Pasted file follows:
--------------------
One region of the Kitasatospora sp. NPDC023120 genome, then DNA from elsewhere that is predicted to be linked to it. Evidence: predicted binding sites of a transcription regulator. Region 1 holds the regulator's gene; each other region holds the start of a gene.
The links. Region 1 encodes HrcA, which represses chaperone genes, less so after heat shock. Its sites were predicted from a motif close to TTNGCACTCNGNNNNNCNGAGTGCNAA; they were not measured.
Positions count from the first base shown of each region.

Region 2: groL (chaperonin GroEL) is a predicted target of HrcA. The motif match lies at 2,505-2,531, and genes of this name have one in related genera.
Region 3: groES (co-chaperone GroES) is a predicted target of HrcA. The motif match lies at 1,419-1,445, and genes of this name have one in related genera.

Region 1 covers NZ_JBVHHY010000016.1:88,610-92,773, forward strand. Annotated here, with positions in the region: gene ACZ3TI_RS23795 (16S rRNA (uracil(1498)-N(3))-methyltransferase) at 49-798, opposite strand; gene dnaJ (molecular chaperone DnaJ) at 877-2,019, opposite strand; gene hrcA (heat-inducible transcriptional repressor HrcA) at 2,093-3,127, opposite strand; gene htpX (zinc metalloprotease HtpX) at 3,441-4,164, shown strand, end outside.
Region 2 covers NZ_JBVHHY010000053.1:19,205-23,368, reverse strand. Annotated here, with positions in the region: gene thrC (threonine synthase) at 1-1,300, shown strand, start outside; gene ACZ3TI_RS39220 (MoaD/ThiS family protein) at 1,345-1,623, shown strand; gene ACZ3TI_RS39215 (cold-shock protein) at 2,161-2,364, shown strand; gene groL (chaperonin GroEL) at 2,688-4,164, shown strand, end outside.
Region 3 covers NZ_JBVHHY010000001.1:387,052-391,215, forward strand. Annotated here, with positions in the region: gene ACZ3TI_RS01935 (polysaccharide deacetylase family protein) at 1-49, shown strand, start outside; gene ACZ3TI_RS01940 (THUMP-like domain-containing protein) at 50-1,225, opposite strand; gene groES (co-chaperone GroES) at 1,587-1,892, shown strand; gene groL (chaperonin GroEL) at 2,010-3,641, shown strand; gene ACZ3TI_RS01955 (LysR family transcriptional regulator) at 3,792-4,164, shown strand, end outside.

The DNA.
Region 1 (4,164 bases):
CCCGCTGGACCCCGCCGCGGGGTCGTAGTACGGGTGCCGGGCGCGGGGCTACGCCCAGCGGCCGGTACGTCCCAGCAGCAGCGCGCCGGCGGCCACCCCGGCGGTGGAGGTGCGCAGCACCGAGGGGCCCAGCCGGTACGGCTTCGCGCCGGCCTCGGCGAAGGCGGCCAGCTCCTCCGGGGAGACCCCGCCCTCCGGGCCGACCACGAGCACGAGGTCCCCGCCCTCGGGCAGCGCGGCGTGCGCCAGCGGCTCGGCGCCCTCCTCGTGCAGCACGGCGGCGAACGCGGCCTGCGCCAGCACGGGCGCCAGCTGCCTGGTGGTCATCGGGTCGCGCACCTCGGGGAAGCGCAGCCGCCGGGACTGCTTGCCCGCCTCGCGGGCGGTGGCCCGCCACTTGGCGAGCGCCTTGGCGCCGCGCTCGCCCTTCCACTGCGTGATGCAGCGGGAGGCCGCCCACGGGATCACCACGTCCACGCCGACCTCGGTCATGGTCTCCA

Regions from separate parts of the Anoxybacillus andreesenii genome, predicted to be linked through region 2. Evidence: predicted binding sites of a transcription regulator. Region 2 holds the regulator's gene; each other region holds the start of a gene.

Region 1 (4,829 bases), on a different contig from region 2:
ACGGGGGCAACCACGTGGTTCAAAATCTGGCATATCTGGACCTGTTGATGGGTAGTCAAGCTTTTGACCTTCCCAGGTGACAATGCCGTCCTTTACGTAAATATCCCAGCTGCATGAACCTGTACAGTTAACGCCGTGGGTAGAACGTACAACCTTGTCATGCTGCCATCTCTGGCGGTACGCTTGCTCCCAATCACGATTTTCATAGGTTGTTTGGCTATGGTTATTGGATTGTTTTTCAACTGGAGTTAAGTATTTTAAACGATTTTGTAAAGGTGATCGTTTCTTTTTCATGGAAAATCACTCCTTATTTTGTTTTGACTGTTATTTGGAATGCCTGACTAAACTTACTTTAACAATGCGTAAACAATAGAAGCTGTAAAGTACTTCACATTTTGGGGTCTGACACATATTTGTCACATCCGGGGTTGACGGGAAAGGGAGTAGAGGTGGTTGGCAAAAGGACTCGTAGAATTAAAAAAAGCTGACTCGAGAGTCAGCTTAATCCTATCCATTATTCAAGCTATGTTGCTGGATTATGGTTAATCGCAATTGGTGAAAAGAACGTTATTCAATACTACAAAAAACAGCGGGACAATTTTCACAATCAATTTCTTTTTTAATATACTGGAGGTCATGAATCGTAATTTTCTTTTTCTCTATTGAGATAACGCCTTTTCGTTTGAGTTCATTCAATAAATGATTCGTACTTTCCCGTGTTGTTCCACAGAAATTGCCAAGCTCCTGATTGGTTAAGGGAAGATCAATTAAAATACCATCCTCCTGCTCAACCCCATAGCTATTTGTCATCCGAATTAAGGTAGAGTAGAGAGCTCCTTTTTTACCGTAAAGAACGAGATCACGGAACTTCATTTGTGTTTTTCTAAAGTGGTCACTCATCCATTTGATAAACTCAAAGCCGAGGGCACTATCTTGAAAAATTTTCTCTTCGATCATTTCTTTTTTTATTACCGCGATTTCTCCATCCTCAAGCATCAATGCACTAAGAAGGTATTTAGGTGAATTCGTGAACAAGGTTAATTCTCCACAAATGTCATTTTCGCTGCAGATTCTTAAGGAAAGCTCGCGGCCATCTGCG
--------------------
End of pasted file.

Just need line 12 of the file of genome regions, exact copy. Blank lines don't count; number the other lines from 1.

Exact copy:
Regions from separate parts of the Anoxybacillus andreesenii genome, predicted to be linked through region 2. Evidence: predicted binding sites of a transcription regulator. Region 2 holds the regulator's gene; each other region holds the start of a gene.